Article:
Remember what I said about negotiations?

To subscribe to the Cornfield Report, go to | Previous Cornfield Reports here.

News clippings

Compiled by: House Democrats | House Republicans


Non-profit TVW covers state government in Olympia and selected events statewide. Programs are available for replay on the internet, and the channel is widely available on Washington cable systems.

TVW schedule | Current and recent video | Shows


Contact your legislator | District lookup | Bill lookup

Legislature home | House | Senate

Caucuses: House Democrats | House Republicans | Senate Democrats | Senate Republicans

Office of the Governor

Laws and agency rules

Beat reporters: Jerry Cornfield (Everett Herald) | Tom Banse (NW News Network) | Jim Brunner (Seattle Times) | Laurel Demkovich (Spokesman-Review) | Joseph O’Sullivan (Crosscut) | Melissa Santos (Axios) | Shauna Sowersby (McClatchy newspapers) | Claire Withycombe (Times)

Talk to us

More in Local News

Marysville firefighters respond to a 12-year-old boy who fell down a well Tuesday May 30, 2023 in Marysville, Washington. (Photo provided by Marysville Fire District)
Marysville firefighters save boy who fell 20 feet into well

The 12-year-old child held himself up by grabbing on to a plastic pipe while firefighters worked to save him.

Highway 9 is set to be closed in both directions for a week as construction crews build a roundabout at the intersection with Vernon Road. (Washington State Department of Transportation)
Weeklong closure coming to Highway 9 section in Lake Stevens

Travelers should expect delays or find another way from Friday to Thursday between Highway 204 and Lundeen Parkway.

Students arriving off the bus get in line to score some waffles during a free pancake and waffle breakfast at Lowell Elementary School on Friday, May 26, 2023, in Everett, Washington. (Ryan Berry / The Herald)
800 free pancakes at Everett’s Lowell Elementary feed the masses

The annual breakfast was started to connect the community and the school, as well as to get people to interact.

Marysville Mayor Jon Nehring speaks at the groundbreaking event for the I-5/SR 529 Interchange project on Tuesday, May 23, 2023 in Marysville, Washington. (Olivia Vanni / The Herald)
$123M project starting on Highway 529 interchange, I-5 HOV lane

A reader wondered why the highway had a lane closure despite not seeing work done. Crews were waiting on the weather.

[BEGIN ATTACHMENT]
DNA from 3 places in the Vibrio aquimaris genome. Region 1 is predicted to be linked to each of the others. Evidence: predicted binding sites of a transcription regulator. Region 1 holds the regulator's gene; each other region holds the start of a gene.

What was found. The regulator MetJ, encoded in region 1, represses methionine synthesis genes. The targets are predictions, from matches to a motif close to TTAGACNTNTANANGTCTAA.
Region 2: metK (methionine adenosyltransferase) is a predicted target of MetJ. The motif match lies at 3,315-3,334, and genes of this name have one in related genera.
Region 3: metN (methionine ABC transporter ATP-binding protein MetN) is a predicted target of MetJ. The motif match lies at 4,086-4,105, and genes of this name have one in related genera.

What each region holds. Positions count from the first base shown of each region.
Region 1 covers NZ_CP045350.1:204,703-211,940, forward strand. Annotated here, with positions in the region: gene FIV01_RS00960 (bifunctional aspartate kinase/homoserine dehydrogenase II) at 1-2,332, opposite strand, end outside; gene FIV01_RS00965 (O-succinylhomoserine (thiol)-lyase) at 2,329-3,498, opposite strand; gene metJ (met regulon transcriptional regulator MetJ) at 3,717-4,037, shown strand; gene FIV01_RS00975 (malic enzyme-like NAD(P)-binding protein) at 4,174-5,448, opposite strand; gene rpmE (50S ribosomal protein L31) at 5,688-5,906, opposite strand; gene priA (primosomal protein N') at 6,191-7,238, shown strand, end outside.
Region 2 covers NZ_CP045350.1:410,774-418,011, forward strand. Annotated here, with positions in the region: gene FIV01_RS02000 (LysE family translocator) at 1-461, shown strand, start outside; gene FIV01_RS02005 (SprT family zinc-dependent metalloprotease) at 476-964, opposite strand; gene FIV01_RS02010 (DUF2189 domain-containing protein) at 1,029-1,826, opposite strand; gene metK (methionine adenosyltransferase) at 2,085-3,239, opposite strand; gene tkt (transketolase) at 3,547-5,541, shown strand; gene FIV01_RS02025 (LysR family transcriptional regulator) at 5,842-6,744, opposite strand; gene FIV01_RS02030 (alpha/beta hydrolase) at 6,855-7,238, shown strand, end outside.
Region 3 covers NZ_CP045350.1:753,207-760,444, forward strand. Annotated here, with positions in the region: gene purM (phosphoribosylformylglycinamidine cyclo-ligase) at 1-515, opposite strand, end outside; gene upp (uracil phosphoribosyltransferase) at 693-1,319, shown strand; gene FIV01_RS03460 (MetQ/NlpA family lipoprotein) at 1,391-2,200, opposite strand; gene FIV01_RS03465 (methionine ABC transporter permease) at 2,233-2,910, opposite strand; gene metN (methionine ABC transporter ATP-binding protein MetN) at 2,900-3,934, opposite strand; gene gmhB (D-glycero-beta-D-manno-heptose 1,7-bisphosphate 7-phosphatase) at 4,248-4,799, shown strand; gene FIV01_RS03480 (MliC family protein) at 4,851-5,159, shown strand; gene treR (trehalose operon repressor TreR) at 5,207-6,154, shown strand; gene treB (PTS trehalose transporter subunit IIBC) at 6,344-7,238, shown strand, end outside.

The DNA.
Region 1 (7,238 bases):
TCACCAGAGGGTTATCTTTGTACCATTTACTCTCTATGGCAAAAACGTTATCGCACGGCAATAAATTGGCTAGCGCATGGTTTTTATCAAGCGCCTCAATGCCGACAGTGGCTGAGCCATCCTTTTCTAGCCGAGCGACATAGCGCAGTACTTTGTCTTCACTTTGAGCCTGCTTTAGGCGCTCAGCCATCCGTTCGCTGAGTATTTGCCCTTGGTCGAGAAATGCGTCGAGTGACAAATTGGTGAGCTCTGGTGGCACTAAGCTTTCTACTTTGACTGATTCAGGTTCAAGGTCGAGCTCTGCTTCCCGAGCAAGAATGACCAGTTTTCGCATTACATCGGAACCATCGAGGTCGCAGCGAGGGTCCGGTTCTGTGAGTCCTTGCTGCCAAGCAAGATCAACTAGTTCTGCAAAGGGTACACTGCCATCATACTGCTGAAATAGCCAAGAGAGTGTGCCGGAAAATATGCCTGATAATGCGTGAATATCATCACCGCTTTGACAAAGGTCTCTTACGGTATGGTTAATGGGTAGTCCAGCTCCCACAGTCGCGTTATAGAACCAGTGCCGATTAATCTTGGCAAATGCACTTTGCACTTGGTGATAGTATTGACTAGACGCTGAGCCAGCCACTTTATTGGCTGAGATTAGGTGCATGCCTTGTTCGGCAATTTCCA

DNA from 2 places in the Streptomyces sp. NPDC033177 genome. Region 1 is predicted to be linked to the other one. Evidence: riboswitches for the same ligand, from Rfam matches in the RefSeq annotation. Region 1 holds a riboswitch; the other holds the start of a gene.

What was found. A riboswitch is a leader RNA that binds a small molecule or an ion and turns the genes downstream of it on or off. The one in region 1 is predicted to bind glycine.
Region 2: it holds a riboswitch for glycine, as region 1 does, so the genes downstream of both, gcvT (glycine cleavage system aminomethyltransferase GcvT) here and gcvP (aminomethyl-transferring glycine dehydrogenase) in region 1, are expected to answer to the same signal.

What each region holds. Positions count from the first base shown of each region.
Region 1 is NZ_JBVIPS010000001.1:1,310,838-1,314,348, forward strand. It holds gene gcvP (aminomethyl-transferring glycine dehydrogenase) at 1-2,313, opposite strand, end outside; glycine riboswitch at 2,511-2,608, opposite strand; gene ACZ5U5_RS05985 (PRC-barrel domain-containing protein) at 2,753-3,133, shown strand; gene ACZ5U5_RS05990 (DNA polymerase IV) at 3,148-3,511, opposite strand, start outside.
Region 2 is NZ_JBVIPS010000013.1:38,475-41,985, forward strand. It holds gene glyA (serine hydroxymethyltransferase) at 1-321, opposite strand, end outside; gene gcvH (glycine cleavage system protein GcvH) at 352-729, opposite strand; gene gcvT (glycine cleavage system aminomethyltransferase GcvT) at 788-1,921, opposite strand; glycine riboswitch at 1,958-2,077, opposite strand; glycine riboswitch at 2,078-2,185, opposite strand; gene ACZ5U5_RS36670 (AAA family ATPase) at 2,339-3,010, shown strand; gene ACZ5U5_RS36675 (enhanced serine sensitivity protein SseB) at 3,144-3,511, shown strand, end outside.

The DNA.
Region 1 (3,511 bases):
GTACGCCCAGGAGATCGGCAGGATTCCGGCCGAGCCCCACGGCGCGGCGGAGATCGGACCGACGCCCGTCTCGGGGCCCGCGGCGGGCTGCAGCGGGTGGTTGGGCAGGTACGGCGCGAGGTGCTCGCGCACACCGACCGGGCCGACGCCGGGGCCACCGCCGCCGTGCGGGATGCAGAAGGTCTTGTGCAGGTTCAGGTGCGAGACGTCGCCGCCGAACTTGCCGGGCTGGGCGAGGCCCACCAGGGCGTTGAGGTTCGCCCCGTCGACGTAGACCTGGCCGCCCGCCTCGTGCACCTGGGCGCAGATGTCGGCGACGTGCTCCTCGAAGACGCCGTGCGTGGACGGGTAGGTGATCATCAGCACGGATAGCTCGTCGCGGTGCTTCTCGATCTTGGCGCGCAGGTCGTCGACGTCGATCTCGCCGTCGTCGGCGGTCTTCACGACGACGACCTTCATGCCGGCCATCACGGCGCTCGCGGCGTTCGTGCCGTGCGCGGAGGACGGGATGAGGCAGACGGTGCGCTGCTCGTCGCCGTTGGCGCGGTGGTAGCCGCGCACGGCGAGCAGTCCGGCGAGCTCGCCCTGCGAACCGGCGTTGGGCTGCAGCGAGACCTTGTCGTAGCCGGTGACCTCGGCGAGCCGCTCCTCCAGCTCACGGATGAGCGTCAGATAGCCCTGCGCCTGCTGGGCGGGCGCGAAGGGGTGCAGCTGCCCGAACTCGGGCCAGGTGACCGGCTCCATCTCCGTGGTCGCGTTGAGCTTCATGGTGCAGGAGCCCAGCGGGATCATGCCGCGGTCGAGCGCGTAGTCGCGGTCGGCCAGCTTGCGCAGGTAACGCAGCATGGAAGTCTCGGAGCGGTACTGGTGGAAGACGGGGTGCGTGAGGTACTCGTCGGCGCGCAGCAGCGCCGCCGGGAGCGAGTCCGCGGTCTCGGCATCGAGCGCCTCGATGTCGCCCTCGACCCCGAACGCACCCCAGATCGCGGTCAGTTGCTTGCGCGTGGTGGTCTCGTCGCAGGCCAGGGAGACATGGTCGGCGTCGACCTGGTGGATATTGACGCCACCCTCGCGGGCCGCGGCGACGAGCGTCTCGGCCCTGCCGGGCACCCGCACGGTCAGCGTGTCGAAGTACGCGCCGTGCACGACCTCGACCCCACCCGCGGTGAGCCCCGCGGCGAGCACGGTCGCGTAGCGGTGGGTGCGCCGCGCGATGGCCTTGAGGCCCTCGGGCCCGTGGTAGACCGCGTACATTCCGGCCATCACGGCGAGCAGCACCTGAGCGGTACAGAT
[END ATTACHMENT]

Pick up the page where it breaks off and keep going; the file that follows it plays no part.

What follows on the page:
Justin Bell was convicted earlier this month of first-degree assault for a December 2017 shooting outside a Value Village in Everett. (Caleb Hutton / Herald file)
Court: Snohomish County jurors’ opaque masks didn’t taint verdict

During the pandemic, Justin Bell, 32, went on trial for a shooting. Bell claims his right to an impartial jury was violated.

Gary Fontes uprights a tree that fell over in front of The Fontes Manor — a miniature handmade bed and breakfast — on Friday, May 12, 2023, at his home near Silver Lake in Everett, Washington. (Ryan Berry / The Herald)
Everett’s mini-Frank Lloyd Wright builds neighborhood of extra tiny homes

A tiny lighthouse, a spooky mansion and more: Gary Fontes’ miniature world of architectural wonders is one-twelfth the size of real life.

Will Steffener
Inslee appoints Steffener as Superior Court judge

Attorney Will Steffener will replace Snohomish County Superior Court Judge Janice Ellis, who is retiring in June.

Logo for news use featuring the municipality of Mountlake Terrace in Snohomish County, Washington. 220118
Lawsuit: Defective inhaler led to death of Mountlake Terrace man

Pharmaceutical company Perrigo recalled inhalers in September 2020. Months earlier, Antonio Fritz Sr. picked one up at a pharmacy.

Steven Eggers listens during his resentencing at Snohomish County Courthouse in Everett, Washington on Wednesday, May 31, 2023. (Annie Barker / The Herald)
Life in prison reduced to 38 years for 1995 Skykomish River killing

Steven Eggers, now 46, was 19 when he murdered Blair Scott, 27. New court rulings granted him a second chance at freedom.

Most Read